|Year : 2016 | Volume
| Issue : 1 | Page : 106-108
Palatoglossal fusion with cleft palate and hypoplasia of cerebellar vermis
Shailesh Solanki, M Narendra Babu, Gowrishankar, S Ramesh
Department of Pediatric Surgery, Indira Gandhi Institute of Child Health, Bengaluru, Karnataka, India
|Date of Web Publication||11-May-2016|
Department of Pediatric Surgery, Indira Gandhi Institute of Child Health, Bengaluru, Karnataka
Source of Support: None, Conflict of Interest: None
A new-born male presented within 12 h of birth with respiratory distress. On examination and workup, he had palatoglossal fusion, cleft palate and hypoplasia of the cerebellar vermis. A 2.5 Fr endotracheal tube was inserted into the pharynx through nostril as a nasopharyngeal stent, following which his respiratory distress improved. Once child was optimised, then feeding was started by nasogastric tube and feeds were tolerated well. Elective tracheostomy and gastrostomy were done, followed by release of adhesions between the tongue and palate at a later stage. Review of literature suggests that palatoglossal fusion is uncommon and presents as an emergency. Mostly, these oral synechiae are associated with digital and/or cardiac anomaly. Other disorders associated with intra-oral synechiae include congenital alveolar synechiae, van der Woude syndrome, popliteal pterygium syndrome and oromandibular limb hypogenesis syndrome. The authors report a hitherto undescribed association of palatoglossal fusion with cleft palate and hypoplasia of the cerebellar vermis.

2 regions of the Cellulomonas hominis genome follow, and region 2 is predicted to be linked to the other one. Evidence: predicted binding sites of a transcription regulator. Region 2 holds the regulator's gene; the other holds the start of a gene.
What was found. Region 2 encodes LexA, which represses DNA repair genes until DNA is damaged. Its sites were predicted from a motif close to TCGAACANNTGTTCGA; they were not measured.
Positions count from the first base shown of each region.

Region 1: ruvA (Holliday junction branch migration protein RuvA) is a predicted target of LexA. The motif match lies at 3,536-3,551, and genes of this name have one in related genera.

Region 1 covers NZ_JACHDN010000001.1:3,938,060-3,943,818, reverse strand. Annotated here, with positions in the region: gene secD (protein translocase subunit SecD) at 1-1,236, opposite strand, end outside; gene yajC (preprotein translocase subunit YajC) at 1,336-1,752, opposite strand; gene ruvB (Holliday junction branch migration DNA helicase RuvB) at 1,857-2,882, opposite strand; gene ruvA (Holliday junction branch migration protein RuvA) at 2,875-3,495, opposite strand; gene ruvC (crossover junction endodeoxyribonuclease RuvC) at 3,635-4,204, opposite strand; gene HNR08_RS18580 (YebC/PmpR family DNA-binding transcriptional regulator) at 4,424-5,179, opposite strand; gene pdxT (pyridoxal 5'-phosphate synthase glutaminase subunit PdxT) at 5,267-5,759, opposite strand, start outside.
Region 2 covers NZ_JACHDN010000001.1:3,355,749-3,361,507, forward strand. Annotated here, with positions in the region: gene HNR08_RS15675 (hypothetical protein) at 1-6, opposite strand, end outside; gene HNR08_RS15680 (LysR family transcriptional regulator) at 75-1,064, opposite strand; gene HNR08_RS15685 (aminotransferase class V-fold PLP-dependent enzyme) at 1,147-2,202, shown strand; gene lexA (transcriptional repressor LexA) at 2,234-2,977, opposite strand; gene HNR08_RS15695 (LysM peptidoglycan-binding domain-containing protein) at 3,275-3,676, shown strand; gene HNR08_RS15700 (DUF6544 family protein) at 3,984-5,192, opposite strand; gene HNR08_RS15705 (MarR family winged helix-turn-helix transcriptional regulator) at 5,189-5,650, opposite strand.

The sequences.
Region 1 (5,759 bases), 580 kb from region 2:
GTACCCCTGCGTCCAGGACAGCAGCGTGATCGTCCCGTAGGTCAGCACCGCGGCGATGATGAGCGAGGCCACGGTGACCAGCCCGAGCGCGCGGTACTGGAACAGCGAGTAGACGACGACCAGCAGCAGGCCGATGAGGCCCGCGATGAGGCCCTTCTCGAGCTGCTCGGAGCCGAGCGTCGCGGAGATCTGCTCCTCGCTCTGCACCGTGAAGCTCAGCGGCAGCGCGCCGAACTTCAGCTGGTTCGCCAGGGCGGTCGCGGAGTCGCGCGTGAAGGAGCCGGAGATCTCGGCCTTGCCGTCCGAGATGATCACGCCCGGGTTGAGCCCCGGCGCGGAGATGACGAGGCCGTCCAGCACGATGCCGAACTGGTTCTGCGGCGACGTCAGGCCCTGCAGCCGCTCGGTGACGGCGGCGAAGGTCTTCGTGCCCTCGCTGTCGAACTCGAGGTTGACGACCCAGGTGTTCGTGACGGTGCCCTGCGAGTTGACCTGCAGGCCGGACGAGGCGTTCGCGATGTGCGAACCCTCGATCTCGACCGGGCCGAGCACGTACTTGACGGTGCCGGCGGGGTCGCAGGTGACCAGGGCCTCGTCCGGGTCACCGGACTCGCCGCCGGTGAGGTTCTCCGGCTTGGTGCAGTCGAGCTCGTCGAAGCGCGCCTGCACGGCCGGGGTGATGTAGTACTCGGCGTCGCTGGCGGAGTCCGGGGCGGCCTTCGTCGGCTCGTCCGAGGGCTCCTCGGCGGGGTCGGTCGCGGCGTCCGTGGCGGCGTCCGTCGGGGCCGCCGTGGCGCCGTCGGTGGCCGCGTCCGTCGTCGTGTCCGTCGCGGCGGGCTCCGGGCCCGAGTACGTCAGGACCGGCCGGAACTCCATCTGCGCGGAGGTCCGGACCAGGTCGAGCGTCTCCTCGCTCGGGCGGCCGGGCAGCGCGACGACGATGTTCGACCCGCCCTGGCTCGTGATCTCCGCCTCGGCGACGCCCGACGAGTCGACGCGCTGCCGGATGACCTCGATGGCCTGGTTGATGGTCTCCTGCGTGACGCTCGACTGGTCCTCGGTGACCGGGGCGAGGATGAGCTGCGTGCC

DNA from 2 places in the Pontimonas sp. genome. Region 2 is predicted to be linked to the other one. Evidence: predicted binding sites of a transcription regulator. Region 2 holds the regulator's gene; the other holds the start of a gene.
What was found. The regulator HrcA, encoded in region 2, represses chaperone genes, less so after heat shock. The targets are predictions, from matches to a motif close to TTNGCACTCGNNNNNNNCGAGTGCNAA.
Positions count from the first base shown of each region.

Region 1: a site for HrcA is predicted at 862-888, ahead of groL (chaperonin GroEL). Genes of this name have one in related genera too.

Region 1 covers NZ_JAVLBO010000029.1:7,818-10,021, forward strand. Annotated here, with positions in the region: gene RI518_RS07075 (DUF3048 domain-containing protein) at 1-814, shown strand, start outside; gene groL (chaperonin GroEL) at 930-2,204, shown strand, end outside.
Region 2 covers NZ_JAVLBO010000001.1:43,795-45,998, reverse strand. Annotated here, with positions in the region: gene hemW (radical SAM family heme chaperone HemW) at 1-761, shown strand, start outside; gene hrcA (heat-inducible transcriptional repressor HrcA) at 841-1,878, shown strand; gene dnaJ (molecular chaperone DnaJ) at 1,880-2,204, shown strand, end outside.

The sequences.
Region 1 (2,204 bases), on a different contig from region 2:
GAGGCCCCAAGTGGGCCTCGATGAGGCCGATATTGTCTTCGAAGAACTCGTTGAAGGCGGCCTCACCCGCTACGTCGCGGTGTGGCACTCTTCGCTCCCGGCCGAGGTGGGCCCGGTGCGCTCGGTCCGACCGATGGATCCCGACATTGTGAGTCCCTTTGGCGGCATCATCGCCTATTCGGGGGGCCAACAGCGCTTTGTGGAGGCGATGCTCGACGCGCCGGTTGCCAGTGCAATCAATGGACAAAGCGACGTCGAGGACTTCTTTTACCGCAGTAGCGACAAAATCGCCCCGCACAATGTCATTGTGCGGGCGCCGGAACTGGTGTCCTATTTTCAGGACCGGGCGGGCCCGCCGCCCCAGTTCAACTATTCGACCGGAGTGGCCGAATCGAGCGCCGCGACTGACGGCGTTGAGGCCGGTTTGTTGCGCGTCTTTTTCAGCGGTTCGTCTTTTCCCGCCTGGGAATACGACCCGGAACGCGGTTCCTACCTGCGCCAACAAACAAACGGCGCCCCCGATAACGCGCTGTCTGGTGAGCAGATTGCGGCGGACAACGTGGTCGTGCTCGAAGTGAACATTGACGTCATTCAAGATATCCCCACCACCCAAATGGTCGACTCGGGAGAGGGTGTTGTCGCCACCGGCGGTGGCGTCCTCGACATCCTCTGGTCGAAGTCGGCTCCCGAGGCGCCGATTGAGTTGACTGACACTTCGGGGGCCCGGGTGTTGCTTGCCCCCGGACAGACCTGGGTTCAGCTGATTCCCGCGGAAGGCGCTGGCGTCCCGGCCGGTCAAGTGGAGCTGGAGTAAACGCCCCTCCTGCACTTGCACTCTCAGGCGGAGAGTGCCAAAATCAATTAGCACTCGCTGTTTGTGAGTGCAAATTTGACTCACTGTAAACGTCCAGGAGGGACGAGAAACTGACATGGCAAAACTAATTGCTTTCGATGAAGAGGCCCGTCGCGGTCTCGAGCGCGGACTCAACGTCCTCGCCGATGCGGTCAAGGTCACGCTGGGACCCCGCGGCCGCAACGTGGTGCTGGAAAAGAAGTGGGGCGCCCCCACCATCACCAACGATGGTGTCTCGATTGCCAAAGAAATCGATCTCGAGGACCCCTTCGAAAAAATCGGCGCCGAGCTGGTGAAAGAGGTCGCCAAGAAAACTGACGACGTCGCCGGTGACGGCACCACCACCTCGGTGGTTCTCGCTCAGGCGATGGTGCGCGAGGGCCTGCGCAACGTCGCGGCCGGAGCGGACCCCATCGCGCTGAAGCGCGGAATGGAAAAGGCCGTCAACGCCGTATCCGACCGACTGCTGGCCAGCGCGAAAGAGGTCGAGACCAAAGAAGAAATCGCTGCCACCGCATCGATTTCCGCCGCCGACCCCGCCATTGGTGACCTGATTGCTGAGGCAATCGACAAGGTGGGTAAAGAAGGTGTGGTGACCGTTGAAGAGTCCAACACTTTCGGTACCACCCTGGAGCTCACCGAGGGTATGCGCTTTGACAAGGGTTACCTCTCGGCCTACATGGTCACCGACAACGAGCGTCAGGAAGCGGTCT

Keywords: Cleft palate; intra-oral synechiae; nervous system anomaly; palatoglossal fusion
|How to cite this article:|
Solanki S, Babu M N, Gowrishankar, Ramesh S. Palatoglossal fusion with cleft palate and hypoplasia of cerebellar vermis. Indian J Plast Surg 2016;49:106-8
|How to cite this URL:|
Solanki S, Babu M N, Gowrishankar, Ramesh S. Palatoglossal fusion with cleft palate and hypoplasia of cerebellar vermis. Indian J Plast Surg [serial online] 2016 [cited 2019 Apr 22];49:106-8. Available from: http://www.ijps.org/text.asp?2016/49/1/106/182238
| » Introduction|| |
Palatoglossal fusion is a rare anomaly with only a few documented cases in the literature. It presents with respiratory distress soon after birth or later with feeding difficulty. Common associations with this condition include cardiac and digital anomalies.,,, Management includes emergency attention to the airway access, evaluation for the associated conditions and proper imaging before definitive surgical correction. Here, we discuss a case of palatoglossal fusion presenting with an aberrant associated anomaly, along with the challenges in its management.
| » Case Report|| |